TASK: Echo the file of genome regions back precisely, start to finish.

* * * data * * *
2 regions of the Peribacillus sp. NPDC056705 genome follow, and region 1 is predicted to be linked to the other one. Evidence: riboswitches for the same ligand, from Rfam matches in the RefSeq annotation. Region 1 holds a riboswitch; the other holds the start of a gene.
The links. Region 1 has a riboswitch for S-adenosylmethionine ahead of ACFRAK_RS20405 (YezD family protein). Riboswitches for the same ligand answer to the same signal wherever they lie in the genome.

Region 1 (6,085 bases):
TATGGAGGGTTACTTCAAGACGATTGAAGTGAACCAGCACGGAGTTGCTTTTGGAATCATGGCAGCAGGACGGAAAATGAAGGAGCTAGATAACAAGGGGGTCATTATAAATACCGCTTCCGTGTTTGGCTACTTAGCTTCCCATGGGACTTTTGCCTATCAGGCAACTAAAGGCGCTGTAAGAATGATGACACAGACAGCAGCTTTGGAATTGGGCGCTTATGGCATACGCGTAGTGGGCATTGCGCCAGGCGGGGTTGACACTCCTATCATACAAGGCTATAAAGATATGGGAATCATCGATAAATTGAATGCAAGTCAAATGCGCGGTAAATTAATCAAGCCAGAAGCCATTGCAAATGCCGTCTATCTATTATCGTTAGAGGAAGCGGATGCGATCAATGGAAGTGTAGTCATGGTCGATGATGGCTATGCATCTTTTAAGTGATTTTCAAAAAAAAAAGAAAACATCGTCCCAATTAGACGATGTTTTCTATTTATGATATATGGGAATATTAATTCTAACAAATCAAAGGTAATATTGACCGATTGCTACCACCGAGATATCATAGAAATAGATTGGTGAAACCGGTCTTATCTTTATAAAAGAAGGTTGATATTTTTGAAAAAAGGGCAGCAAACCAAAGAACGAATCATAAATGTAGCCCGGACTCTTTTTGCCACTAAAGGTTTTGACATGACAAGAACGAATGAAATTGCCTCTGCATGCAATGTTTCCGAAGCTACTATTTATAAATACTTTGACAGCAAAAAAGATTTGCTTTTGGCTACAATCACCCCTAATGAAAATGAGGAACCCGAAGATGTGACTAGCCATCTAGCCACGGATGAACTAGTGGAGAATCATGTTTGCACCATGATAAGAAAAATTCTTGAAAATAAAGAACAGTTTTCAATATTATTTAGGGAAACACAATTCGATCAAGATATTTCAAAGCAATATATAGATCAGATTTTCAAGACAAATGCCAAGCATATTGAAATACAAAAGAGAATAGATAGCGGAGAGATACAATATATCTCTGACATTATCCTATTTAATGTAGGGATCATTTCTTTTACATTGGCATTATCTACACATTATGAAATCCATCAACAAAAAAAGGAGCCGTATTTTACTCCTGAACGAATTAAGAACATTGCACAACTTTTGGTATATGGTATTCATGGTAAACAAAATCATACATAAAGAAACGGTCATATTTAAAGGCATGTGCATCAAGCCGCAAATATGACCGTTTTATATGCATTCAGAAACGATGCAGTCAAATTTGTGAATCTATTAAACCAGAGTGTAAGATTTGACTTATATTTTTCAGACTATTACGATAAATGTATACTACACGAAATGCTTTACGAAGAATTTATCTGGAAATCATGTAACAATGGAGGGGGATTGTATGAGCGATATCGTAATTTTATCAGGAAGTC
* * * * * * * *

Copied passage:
2 regions of the Peribacillus sp. NPDC056705 genome follow, and region 1 is predicted to be linked to the other one. Evidence: riboswitches for the same ligand, from Rfam matches in the RefSeq annotation. Region 1 holds a riboswitch; the other holds the start of a gene.
The links. Region 1 has a riboswitch for S-adenosylmethionine ahead of ACFRAK_RS20405 (YezD family protein). Riboswitches for the same ligand answer to the same signal wherever they lie in the genome.

Region 1 (6,085 bases):
TATGGAGGGTTACTTCAAGACGATTGAAGTGAACCAGCACGGAGTTGCTTTTGGAATCATGGCAGCAGGACGGAAAATGAAGGAGCTAGATAACAAGGGGGTCATTATAAATACCGCTTCCGTGTTTGGCTACTTAGCTTCCCATGGGACTTTTGCCTATCAGGCAACTAAAGGCGCTGTAAGAATGATGACACAGACAGCAGCTTTGGAATTGGGCGCTTATGGCATACGCGTAGTGGGCATTGCGCCAGGCGGGGTTGACACTCCTATCATACAAGGCTATAAAGATATGGGAATCATCGATAAATTGAATGCAAGTCAAATGCGCGGTAAATTAATCAAGCCAGAAGCCATTGCAAATGCCGTCTATCTATTATCGTTAGAGGAAGCGGATGCGATCAATGGAAGTGTAGTCATGGTCGATGATGGCTATGCATCTTTTAAGTGATTTTCAAAAAAAAAAGAAAACATCGTCCCAATTAGACGATGTTTTCTATTTATGATATATGGGAATATTAATTCTAACAAATCAAAGGTAATATTGACCGATTGCTACCACCGAGATATCATAGAAATAGATTGGTGAAACCGGTCTTATCTTTATAAAAGAAGGTTGATATTTTTGAAAAAAGGGCAGCAAACCAAAGAACGAATCATAAATGTAGCCCGGACTCTTTTTGCCACTAAAGGTTTTGACATGACAAGAACGAATGAAATTGCCTCTGCATGCAATGTTTCCGAAGCTACTATTTATAAATACTTTGACAGCAAAAAAGATTTGCTTTTGGCTACAATCACCCCTAATGAAAATGAGGAACCCGAAGATGTGACTAGCCATCTAGCCACGGATGAACTAGTGGAGAATCATGTTTGCACCATGATAAGAAAAATTCTTGAAAATAAAGAACAGTTTTCAATATTATTTAGGGAAACACAATTCGATCAAGATATTTCAAAGCAATATATAGATCAGATTTTCAAGACAAATGCCAAGCATATTGAAATACAAAAGAGAATAGATAGCGGAGAGATACAATATATCTCTGACATTATCCTATTTAATGTAGGGATCATTTCTTTTACATTGGCATTATCTACACATTATGAAATCCATCAACAAAAAAAGGAGCCGTATTTTACTCCTGAACGAATTAAGAACATTGCACAACTTTTGGTATATGGTATTCATGGTAAACAAAATCATACATAAAGAAACGGTCATATTTAAAGGCATGTGCATCAAGCCGCAAATATGACCGTTTTATATGCATTCAGAAACGATGCAGTCAAATTTGTGAATCTATTAAACCAGAGTGTAAGATTTGACTTATATTTTTCAGACTATTACGATAAATGTATACTACACGAAATGCTTTACGAAGAATTTATCTGGAAATCATGTAACAATGGAGGGGGATTGTATGAGCGATATCGTAATTTTATCAGGAAGTC